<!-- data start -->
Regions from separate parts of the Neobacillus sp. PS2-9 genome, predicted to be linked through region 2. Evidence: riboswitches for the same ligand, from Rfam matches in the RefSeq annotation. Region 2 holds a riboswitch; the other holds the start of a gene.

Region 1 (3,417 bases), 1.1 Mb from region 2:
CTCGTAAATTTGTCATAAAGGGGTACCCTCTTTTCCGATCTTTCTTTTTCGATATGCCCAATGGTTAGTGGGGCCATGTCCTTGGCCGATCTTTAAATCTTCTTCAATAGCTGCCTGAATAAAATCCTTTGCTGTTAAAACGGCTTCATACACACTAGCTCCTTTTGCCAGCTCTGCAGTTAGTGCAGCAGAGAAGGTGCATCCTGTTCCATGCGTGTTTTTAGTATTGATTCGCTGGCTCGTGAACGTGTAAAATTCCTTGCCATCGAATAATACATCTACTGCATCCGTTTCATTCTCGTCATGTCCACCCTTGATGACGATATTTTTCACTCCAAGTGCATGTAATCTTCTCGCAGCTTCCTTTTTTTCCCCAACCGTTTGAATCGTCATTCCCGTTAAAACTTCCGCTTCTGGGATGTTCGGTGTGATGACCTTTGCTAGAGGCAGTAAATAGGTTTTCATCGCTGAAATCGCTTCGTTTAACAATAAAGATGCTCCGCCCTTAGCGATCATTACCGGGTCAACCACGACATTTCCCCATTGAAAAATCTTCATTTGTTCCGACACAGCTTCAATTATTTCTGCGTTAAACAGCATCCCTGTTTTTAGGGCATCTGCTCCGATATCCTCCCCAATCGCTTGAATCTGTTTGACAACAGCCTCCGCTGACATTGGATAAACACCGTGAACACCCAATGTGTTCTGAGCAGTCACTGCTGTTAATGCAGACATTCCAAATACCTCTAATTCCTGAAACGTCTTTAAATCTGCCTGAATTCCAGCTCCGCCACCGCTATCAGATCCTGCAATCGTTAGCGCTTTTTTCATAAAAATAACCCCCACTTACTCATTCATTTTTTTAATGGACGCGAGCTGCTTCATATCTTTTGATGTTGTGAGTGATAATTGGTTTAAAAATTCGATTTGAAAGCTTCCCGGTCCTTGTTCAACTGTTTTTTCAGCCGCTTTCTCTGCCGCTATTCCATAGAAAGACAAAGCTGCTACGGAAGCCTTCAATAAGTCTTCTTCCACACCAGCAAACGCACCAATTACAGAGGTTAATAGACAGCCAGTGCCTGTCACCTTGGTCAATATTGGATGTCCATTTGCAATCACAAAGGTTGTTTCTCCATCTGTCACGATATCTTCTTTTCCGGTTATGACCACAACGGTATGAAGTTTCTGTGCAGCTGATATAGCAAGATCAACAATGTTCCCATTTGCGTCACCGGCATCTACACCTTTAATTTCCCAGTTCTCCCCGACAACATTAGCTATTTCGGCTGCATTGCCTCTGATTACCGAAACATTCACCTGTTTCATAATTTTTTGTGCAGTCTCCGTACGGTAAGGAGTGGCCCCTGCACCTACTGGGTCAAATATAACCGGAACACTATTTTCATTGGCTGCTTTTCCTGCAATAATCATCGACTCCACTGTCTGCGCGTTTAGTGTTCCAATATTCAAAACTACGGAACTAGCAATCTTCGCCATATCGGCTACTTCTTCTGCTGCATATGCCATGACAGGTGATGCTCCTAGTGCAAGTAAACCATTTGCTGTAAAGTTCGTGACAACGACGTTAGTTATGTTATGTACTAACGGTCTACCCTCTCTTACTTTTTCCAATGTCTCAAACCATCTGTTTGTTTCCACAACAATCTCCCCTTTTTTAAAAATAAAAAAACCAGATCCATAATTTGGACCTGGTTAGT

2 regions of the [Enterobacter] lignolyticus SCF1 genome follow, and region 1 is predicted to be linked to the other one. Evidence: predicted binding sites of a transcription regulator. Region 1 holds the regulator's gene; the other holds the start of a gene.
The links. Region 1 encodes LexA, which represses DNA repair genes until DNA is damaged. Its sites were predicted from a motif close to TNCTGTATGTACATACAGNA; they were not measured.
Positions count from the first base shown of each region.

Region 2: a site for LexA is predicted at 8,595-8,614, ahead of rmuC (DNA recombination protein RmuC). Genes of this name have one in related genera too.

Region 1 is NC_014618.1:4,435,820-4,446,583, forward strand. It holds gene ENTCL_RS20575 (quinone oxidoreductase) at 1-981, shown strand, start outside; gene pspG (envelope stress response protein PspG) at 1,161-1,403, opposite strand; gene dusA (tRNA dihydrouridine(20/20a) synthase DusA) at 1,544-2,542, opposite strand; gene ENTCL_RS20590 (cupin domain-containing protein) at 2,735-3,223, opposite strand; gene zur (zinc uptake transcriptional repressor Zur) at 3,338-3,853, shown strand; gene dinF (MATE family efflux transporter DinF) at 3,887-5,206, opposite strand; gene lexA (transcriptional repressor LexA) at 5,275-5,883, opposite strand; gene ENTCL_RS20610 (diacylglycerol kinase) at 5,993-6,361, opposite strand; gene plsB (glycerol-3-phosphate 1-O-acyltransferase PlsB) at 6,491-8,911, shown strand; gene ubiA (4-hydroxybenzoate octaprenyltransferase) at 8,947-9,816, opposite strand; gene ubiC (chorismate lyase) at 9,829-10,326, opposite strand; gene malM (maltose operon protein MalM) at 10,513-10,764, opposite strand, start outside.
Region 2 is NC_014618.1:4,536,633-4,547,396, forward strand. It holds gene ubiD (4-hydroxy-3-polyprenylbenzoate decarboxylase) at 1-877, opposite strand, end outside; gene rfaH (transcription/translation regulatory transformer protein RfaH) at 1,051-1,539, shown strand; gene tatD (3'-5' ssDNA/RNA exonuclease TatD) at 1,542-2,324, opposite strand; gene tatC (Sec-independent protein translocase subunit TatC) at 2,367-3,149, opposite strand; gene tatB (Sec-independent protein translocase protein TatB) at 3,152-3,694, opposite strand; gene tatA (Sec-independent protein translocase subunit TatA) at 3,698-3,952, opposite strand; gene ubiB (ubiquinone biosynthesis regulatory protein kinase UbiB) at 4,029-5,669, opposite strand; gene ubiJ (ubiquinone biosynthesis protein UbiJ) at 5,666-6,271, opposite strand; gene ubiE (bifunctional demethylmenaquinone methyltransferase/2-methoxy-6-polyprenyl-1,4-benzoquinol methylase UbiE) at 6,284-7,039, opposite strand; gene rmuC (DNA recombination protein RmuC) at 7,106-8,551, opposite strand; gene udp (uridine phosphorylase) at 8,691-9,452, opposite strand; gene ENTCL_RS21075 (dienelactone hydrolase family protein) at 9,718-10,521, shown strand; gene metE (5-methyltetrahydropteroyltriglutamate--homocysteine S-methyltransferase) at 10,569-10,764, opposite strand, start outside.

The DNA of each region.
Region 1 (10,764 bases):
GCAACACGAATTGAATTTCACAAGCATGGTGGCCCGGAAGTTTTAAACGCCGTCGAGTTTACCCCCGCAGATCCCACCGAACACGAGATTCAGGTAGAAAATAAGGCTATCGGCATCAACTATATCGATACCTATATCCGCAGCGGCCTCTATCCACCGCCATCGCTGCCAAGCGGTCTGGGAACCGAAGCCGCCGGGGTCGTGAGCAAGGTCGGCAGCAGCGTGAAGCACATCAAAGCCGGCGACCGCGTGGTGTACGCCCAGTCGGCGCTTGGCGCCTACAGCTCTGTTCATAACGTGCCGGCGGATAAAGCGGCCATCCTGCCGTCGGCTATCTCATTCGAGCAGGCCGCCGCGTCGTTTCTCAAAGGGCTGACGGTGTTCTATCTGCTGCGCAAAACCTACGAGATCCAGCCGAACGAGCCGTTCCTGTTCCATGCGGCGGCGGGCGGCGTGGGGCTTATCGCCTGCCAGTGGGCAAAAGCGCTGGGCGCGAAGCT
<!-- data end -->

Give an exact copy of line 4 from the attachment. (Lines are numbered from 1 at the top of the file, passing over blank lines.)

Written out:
2 regions of the [Enterobacter] lignolyticus SCF1 genome follow, and region 1 is predicted to be linked to the other one. Evidence: predicted binding sites of a transcription regulator. Region 1 holds the regulator's gene; the other holds the start of a gene.